PubDate: Tue, 25 Aug 2020 14:20:04 +000
  • A Rare Case of Coexisting Breast Cancer and Refractory Acute Myeloid

    • Abstract: The occurrence of acute myeloid leukemia (AML) within six months from a diagnosis of breast cancer (BC) is rarely reported in the literature, and it is associated with a poor prognosis. We report herein the case of a 40-year-old woman referred to our centre affected by BC and simultaneous AML. The patient proved refractory to first line therapy and achieved complete remission (CR) with a clofarabine-based regimen followed by allogeneic stem cell transplantation (ASCT). Both during salvage chemotherapy and after ASCT, the patient presented severe infectious complications ( acute cholecistytis and Nocardia pneumonia, respectively) treated with surgery, and currently she is alive in CR for both diseases after 29 months of follow-up. The case highlights the importance of a diagnostic assessment of any unexplained cytopenia in association with solid neoplasia under treatment, underlining the feasibility and priority of a timely treatment of the haematological neoplasm in order to achieve long-term survival.
      PubDate: Tue, 25 Aug 2020 08:35:02 +000
  • T-Cell Large Granular Lymphocytic Leukemia with Extremely Rare
           Immunophenotype (CD4/CD8 Double-Positive) Followed by Multiple Myeloma

    • Abstract: T-cell large granular lymphocytic leukemia is characterized by clonal expansion of a CD3+/CD57+ subpopulation, which are typically CD8+ positive cytotoxic T- cells, and can only be diagnosed if there is a persistent, greater than 6 months, elevation of LGL in the blood (usually 2–20 × 109/L), in the absence of an identifiable cause. T-LGLL has been associated with reactive conditions such as autoimmune diseases and viral infections and has also been reported in association with hematologic and non-hematologic malignancies. We report a case of asymptomatic CD4/CD8 double-positive T-LGLL. Flow cytometry on peripheral blood revealed a subpopulation of CD4/CD8 double-positive T cells expressing CD57 and cTIA. Clonality was established by flow cytometric analysis of T-cell receptor V(â) region repertoire which showed that >70% of the cells failed to express any of the tested V(â) regions. Clonality was further confirmed by PCR with the detection of clonal TCR beta and TCR gamma gene rearrangements. Six months later, she presented with persistent lower back pain and diagnosed with IgG kappa multiple myeloma. CD4/CD8 double-positive T-large granular leukemia is the first case reported in the literature. This rare phenotype is either underreported or a truly rare clinical entity. More studies are warranted to characterize the pathogenesis and clinical characteristics of this group of patients and to further assess the relationship between multiple myeloma and T-LGLL as a cause-and-effect relationship or simply related to the time at which diagnosis has been made.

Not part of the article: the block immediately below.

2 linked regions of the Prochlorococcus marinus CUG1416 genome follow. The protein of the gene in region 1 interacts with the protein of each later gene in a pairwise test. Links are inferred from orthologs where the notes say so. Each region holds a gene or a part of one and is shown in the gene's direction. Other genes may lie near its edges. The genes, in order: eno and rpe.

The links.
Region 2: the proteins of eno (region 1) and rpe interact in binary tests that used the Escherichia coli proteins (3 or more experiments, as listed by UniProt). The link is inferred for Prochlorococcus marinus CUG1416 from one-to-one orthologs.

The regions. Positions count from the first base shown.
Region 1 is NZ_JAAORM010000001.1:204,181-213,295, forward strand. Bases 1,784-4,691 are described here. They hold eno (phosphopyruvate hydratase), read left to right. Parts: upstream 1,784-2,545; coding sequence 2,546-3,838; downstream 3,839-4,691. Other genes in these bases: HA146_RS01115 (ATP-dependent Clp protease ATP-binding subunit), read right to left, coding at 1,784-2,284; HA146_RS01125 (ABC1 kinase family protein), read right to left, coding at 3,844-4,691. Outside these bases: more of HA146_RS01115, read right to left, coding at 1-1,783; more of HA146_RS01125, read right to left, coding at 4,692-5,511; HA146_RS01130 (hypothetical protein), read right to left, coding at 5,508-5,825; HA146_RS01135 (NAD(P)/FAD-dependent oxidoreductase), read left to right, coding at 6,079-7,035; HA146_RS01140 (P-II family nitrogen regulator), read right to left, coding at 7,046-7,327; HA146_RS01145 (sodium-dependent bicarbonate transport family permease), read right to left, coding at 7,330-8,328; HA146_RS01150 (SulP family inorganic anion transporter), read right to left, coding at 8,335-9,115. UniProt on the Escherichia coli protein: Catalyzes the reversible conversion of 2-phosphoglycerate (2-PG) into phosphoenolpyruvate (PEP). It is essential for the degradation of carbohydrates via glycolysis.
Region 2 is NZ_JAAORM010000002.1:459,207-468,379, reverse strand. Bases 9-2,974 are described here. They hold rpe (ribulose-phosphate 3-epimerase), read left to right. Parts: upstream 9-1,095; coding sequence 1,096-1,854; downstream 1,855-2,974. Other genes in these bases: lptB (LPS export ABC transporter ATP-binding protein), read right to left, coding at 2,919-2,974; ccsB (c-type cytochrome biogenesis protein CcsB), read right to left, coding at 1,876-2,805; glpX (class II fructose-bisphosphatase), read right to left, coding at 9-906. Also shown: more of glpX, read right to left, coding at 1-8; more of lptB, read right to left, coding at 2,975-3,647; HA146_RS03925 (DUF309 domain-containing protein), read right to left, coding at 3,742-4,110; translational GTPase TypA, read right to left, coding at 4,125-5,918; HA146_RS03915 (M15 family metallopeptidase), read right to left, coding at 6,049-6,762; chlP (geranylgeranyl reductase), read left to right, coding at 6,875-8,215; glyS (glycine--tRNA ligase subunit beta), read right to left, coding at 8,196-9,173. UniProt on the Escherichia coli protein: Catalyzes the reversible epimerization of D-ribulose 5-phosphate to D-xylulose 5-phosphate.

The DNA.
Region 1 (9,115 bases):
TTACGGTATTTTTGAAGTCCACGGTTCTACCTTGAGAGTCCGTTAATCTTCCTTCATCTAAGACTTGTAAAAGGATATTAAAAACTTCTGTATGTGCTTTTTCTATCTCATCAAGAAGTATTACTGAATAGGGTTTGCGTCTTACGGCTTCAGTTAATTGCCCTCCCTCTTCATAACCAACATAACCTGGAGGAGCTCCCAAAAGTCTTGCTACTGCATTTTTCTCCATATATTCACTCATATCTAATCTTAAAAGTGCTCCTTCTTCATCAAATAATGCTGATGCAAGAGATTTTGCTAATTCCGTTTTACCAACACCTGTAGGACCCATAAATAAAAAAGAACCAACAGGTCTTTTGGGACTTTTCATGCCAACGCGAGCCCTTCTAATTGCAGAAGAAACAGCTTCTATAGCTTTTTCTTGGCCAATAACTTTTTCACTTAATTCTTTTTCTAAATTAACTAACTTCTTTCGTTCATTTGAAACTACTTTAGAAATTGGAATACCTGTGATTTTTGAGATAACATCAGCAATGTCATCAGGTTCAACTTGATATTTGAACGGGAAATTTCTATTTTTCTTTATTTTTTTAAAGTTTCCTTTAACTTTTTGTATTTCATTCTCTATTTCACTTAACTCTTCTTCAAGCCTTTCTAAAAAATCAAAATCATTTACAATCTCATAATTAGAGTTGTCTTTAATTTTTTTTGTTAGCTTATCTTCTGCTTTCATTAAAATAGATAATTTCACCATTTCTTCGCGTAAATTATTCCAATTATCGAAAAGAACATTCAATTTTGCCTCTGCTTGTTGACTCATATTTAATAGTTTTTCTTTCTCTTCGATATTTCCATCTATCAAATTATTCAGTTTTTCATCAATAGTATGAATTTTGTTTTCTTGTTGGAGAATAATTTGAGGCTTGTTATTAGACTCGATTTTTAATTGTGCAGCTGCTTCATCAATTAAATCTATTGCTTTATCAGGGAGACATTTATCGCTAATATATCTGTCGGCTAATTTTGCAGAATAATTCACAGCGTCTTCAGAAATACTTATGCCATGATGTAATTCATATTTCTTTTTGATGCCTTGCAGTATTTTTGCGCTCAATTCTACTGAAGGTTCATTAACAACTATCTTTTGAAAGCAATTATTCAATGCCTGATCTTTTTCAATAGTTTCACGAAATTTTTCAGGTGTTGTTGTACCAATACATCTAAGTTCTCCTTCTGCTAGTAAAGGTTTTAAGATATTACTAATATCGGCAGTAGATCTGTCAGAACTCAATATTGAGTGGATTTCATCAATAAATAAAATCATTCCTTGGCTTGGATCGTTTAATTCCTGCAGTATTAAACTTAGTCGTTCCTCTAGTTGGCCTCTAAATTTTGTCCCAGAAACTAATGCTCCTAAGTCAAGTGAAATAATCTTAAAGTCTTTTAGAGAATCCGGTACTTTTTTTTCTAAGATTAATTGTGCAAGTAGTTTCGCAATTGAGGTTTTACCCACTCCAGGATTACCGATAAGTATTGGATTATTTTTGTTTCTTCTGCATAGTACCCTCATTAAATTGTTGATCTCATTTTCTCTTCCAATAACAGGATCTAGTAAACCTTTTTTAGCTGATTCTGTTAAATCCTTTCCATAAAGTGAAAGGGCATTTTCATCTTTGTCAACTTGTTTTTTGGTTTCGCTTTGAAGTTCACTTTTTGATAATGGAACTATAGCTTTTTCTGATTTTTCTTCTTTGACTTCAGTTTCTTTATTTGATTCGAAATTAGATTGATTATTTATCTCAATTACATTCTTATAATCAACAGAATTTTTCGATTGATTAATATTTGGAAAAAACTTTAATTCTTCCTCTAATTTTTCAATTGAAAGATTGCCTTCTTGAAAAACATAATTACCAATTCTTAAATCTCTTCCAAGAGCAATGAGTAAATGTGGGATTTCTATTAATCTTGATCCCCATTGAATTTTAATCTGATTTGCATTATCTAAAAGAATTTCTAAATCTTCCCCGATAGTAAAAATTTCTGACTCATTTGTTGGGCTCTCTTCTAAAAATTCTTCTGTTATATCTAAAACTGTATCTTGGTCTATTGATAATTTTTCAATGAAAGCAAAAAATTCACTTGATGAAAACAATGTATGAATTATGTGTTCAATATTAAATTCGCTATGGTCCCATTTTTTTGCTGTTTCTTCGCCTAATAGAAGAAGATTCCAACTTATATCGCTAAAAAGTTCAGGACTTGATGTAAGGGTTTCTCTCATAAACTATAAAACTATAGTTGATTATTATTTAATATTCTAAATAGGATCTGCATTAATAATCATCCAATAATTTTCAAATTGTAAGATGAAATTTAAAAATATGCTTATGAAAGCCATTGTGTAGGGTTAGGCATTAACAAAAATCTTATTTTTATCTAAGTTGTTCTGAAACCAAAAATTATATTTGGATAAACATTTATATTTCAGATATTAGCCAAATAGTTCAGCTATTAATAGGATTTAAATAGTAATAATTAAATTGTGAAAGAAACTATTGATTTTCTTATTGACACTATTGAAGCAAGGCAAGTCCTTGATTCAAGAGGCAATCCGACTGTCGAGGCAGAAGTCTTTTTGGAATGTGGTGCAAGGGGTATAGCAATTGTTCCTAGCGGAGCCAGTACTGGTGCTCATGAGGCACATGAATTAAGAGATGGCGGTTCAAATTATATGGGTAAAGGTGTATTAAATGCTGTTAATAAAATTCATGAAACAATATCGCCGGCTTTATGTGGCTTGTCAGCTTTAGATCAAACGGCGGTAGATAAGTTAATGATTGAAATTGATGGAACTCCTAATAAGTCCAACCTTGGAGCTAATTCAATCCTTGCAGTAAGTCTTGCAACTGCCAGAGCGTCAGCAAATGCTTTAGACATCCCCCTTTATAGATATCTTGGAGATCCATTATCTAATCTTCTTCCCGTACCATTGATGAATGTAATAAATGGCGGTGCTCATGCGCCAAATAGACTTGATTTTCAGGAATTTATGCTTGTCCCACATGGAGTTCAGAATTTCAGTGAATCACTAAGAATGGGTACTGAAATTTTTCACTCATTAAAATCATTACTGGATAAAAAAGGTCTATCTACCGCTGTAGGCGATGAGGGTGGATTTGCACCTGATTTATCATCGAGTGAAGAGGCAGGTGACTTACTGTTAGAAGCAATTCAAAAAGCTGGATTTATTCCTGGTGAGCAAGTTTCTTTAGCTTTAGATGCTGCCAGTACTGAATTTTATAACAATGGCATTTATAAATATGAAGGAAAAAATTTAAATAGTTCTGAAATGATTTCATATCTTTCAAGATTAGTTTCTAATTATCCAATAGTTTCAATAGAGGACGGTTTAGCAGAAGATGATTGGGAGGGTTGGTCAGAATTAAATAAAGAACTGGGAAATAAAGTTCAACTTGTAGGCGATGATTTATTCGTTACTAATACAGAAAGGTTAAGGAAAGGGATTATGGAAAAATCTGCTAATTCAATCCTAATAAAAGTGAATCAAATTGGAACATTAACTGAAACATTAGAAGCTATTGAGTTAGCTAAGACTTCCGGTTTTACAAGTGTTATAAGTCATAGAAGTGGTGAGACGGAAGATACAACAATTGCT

PubDate: Fri, 14 Aug 2020 13:05:02 +000
  • Treatment of T-Cell Prolymphocytic Leukemia with Central Nervous System
           Involvement Using Intrathecal Alemtuzumab Administration

    • Abstract: T-cell prolymphocytic leukemia (T-PLL) is a rare hematologic cancer with a dismal prognosis. Although a small number of patients have central nervous system (CNS) involvement, a standard treatment approach for these patients has not been established. Herein, we present a case of T-PLL with CNS involvement that was treated with a higher dose of intrathecal alemtuzumab than that previously reported. A 66-year-old man who had T-PLL with CNS involvement was admitted to our hospital. Intravenously administered alemtuzumab, a monoclonal antibody against the CD52 antigen, successfully reduced leukemia cells in peripheral blood; however, intrathecal treatment with methotrexate, cytarabine, and prednisone had a limited effect on the CNS involvement. Therefore, we intrathecally injected alemtuzumab as an experimental treatment. Although we escalated the dose of intrathecal alemtuzumab up to 5 mg, no adverse reaction was noted; however, this treatment did not completely clear the leukemia cells from the patient’s cerebrospinal fluid (CSF). We performed whole brain and whole spinal irradiation therapies and subsequently performed allogeneic transplantation from a human leukocyte antigen-matched sibling donor with a conditioning regimen containing total body irradiation. At 21 days after transplantation, leukemia cells remained in his CSF. Although intrathecal alemtuzumab did not eliminate the CNS-invading leukemia cells, it was well-tolerated in our case. Further accumulation of similar cases is needed to determine the benefits and safety of intrathecal alemtuzumab administration.
      PubDate: Mon, 27 Jul 2020 07:50:03 +000
  • Extramedullary Solitary Plasmacytoma with Anaplastic Features of the